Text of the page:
Conspire to Resist: A Message from the “So-Called G20 Main Conspiracy Group” (read the full statements on the plea deal here).
So much admiration and respect to this group. Today we welcomed 11 people back to the streets after 18 months but 6 others (Alex, Mandy, Leah, Peter, Erik & Adam) will have to face jail time in order to bring this show prosecution to an end.
Top image: Beehive Design Collective, middle: Sheila Hewlett, bottom: Ryan Hayes
Just finished this video tonight. Hours later we received a disturbing update: Alex has been “released” on bail after being thrown into solitary confinement and coerced into signing outrageous bail conditions.
From the public release:
Thursday October 15, Toronto, Mississauga New Credit – Less than 24 hours after refusing to sign outrageous bail conditions which included not expressing political views in public and non-associations intended to further isolate him, Alex Hundert was forced to consent to his release.
On the night of Wednesday October 14th, Alex was told by the security manager at the Toronto East Detention Centre that he had to sign the bail conditions or face solitary confinement in “the hole”, without access to phone calls or writing paper. He was put in solitary confinement after an initial confrontation with correction staff where he resisted initial attempts to make him sign. He was denied the right to call his lawyer, and told that if he didn’t sign now, they would revoke the bail offer and he would be held in solitary confinement until his eventual release from prison.
Coerced into signing these conditions, Alex was thrown out of Toronto East and left to find his own way home to his sureties’ house. The prison authorities forced him into a position where he could potentially be accused of further breaching his bail. Alex is now back on house arrest with an enforced curfew, with non-associations with co-accused and members of SOAR, AWOL, NOII and other community organizers. He also has the additionally imposed restrictions of no direct or indirect posting to the internet, no assisting, planning, or attending any public meeting or march, and no expressing of views on a political issue.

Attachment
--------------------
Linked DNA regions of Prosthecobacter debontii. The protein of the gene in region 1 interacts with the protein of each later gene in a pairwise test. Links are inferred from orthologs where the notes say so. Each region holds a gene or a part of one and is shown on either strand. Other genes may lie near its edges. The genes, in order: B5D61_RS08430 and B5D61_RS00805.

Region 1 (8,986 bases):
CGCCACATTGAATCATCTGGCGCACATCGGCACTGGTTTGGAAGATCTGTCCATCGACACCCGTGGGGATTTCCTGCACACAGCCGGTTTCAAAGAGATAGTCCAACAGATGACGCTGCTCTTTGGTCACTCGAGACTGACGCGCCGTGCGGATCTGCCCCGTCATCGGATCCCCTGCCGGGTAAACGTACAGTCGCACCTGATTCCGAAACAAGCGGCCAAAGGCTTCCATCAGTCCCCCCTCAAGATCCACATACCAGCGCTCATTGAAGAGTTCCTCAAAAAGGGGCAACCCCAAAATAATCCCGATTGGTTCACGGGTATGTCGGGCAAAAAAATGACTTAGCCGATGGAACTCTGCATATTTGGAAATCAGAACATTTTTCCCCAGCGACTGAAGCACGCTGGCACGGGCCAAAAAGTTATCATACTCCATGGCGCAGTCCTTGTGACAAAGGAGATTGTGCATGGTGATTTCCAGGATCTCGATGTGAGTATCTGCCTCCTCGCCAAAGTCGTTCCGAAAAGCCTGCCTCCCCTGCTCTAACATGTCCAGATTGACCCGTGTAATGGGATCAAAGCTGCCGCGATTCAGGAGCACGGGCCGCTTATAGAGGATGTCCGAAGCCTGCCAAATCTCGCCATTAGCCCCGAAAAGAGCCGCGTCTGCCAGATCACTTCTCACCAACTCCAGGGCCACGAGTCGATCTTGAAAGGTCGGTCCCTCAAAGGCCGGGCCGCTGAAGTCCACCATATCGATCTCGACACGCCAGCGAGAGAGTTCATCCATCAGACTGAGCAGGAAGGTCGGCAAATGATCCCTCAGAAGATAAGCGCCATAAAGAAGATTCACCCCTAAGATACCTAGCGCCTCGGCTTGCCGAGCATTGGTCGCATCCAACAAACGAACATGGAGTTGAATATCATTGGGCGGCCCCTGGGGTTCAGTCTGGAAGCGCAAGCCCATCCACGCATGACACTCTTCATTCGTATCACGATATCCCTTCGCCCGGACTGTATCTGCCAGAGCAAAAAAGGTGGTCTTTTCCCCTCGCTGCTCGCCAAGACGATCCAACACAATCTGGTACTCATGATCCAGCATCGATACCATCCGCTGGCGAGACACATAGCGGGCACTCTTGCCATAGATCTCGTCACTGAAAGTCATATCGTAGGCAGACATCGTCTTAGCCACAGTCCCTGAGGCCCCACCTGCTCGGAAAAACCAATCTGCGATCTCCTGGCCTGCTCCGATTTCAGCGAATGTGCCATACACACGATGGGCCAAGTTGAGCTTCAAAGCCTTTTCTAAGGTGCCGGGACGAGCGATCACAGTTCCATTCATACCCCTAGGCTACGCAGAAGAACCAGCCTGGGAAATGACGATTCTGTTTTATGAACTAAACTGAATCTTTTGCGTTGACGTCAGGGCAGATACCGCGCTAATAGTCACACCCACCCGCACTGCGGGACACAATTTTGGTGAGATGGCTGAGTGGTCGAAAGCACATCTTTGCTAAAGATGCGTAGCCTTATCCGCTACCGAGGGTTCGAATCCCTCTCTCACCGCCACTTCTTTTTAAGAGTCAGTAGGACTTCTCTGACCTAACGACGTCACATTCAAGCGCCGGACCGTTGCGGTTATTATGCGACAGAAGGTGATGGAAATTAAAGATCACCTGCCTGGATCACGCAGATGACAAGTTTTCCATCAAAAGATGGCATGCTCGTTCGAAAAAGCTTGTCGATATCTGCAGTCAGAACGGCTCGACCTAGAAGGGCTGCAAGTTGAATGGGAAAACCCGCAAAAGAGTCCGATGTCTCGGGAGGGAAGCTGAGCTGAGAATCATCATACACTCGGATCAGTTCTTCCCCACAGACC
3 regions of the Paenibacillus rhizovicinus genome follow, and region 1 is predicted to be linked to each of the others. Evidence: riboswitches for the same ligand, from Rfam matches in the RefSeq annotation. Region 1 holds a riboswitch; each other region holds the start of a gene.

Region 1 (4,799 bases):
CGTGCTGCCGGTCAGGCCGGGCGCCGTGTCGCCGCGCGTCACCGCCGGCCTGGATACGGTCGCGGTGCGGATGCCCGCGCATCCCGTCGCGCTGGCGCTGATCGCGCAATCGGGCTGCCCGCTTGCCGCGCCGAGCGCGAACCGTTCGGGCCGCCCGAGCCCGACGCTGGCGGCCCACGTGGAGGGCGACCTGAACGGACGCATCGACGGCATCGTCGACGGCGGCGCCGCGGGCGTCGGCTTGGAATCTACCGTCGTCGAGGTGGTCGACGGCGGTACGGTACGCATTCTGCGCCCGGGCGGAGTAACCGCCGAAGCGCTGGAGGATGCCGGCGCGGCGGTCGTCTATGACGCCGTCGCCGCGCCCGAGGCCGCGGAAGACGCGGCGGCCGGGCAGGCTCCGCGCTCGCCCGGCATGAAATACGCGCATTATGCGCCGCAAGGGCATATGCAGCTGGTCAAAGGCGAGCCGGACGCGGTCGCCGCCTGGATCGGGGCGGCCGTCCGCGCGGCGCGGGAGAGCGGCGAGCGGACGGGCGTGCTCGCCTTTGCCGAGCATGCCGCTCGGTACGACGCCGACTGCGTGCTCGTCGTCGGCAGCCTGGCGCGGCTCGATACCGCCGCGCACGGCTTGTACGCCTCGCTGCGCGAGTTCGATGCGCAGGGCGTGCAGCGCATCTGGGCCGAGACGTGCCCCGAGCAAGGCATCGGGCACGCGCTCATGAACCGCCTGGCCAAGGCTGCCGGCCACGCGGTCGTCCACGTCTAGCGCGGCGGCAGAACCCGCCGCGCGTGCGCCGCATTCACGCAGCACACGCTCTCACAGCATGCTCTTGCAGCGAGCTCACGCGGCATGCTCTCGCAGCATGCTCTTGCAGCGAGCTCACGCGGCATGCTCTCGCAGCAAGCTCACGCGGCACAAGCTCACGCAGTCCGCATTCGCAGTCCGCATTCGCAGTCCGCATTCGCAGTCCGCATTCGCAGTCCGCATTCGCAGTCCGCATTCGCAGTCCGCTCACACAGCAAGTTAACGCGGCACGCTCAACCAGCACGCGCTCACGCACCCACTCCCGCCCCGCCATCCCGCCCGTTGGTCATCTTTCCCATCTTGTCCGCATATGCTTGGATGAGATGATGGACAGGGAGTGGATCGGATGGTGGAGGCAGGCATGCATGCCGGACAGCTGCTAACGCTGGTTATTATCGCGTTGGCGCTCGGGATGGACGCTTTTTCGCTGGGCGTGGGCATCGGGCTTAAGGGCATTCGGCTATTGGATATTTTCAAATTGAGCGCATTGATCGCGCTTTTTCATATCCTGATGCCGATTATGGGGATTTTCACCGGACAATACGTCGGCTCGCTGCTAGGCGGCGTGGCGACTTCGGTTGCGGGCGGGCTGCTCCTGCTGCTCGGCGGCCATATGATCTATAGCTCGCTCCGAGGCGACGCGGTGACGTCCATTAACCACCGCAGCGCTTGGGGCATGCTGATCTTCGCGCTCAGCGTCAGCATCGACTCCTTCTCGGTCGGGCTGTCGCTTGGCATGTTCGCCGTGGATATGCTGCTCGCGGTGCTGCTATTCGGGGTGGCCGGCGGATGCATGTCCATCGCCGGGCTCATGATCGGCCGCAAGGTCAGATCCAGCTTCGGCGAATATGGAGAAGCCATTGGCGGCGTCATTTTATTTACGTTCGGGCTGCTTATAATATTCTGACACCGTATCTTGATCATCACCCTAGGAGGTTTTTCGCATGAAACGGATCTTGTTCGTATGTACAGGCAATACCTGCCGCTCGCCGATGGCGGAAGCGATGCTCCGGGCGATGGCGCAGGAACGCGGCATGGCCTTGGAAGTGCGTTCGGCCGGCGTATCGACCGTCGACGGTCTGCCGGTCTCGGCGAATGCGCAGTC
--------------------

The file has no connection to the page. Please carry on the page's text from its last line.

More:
I co-host a radio show on CKLN 88.1FM on the 1st and 3rd Friday every month. Our archive of past shows is accessible here and here.
Last night’s show was titled “Neoliberal Dress Rehearsals: Fighting Austerity and State Repression with OCAP”.
We spoke with John Clarke from the Ontario Coalition Against Poverty (OCAP) about post-G20 organizing in Toronto and the parallels between the criminalization of community organizers during the G20 and OCAP’s June 15, 2000 demonstration at Queen’s Park.
STOP THE SPECIAL DIET CUT – RAISE WELFARE/ODSP RATES NOW!
Meal, Rally and Action
Wednesday, July 21 @ 12 noon
Ministry of Community and Social Services, 900 Bay St @ Wellesley
Poster here: http://update.ocap.ca/node/896
Harvey Pekar. Underground comic book legend. I hardly knew him. Read his book on Students for a Democratic Society last year. I was surprised when I heard the news and initially got distracted by his feud with David Letterman. Amazing to see him cut through the veneer of network television by just being himself, insulting Letterman and the practices of network owner General Electric. Later, I dug a littledeeper and went back to some scans I made from the SDS book. With G20 still on my mind, these panels spoke to me.
From Students for a Democratic Society: A Graphic History (2008). Written (mostly) by Harvey Pekar, Art (mostly) by Gary Dumm, Edited by Paul Buhle.
No, I don’t think it’s the “same thing”, but there are definitely connections to be made between what happened during the G20 and what happens everyday in poor, racialized communities in Toronto. Police being instruments of repression and violence is not new. They were doing their jobs. And it’s the same police officers. The same officers on the beat in communities like Jane-Finch, the same officers who are responsible for the death of 18-year-old Junior Manon, who said that Junior was not murdered, who insisted that he suffered a heart attack.
So with that said, much respect goes out to Nomanzland and community groups in Jane-Finch for making the connections. It was at their arts hub opening on June 29 where the Mayor made his first (and only partial) apology for the abuse that people experienced during the G20. This was because he was confronted by the reality of people’s experiences and made to face the truth. More people need to face this truth, not just about what happened during the G20 but about the daily reality and effects of policing.